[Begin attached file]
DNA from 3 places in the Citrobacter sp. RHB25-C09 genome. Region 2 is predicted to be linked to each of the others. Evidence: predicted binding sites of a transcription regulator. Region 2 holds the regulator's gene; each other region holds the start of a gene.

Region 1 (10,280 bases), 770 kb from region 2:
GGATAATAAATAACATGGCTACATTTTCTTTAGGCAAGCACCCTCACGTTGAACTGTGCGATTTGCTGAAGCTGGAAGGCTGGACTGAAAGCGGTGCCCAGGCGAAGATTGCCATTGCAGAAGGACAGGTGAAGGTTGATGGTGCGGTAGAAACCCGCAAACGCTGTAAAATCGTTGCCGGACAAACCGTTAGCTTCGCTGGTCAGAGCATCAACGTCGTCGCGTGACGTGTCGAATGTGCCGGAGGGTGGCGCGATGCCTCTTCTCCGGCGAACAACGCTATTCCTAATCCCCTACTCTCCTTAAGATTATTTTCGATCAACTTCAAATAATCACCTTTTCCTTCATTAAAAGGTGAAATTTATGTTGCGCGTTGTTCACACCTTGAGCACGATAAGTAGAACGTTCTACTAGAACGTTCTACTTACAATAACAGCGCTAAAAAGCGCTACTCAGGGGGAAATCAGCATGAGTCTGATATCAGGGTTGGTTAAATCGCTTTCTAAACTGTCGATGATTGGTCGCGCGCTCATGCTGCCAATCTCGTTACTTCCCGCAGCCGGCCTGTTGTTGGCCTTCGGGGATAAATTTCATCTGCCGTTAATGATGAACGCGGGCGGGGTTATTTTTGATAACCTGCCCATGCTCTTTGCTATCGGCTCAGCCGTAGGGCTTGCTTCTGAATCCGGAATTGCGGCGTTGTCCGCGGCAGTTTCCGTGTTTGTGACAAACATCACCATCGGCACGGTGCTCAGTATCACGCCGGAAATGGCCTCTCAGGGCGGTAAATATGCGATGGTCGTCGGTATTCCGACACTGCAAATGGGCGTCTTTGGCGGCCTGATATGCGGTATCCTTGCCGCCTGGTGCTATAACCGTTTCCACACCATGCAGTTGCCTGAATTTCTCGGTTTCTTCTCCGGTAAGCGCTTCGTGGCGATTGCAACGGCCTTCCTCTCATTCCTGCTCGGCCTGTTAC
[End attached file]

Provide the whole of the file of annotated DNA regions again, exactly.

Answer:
DNA from 3 places in the Citrobacter sp. RHB25-C09 genome. Region 2 is predicted to be linked to each of the others. Evidence: predicted binding sites of a transcription regulator. Region 2 holds the regulator's gene; each other region holds the start of a gene.

Region 1 (10,280 bases), 770 kb from region 2:
GGATAATAAATAACATGGCTACATTTTCTTTAGGCAAGCACCCTCACGTTGAACTGTGCGATTTGCTGAAGCTGGAAGGCTGGACTGAAAGCGGTGCCCAGGCGAAGATTGCCATTGCAGAAGGACAGGTGAAGGTTGATGGTGCGGTAGAAACCCGCAAACGCTGTAAAATCGTTGCCGGACAAACCGTTAGCTTCGCTGGTCAGAGCATCAACGTCGTCGCGTGACGTGTCGAATGTGCCGGAGGGTGGCGCGATGCCTCTTCTCCGGCGAACAACGCTATTCCTAATCCCCTACTCTCCTTAAGATTATTTTCGATCAACTTCAAATAATCACCTTTTCCTTCATTAAAAGGTGAAATTTATGTTGCGCGTTGTTCACACCTTGAGCACGATAAGTAGAACGTTCTACTAGAACGTTCTACTTACAATAACAGCGCTAAAAAGCGCTACTCAGGGGGAAATCAGCATGAGTCTGATATCAGGGTTGGTTAAATCGCTTTCTAAACTGTCGATGATTGGTCGCGCGCTCATGCTGCCAATCTCGTTACTTCCCGCAGCCGGCCTGTTGTTGGCCTTCGGGGATAAATTTCATCTGCCGTTAATGATGAACGCGGGCGGGGTTATTTTTGATAACCTGCCCATGCTCTTTGCTATCGGCTCAGCCGTAGGGCTTGCTTCTGAATCCGGAATTGCGGCGTTGTCCGCGGCAGTTTCCGTGTTTGTGACAAACATCACCATCGGCACGGTGCTCAGTATCACGCCGGAAATGGCCTCTCAGGGCGGTAAATATGCGATGGTCGTCGGTATTCCGACACTGCAAATGGGCGTCTTTGGCGGCCTGATATGCGGTATCCTTGCCGCCTGGTGCTATAACCGTTTCCACACCATGCAGTTGCCTGAATTTCTCGGTTTCTTCTCCGGTAAGCGCTTCGTGGCGATTGCAACGGCCTTCCTCTCATTCCTGCTCGGCCTGTTAC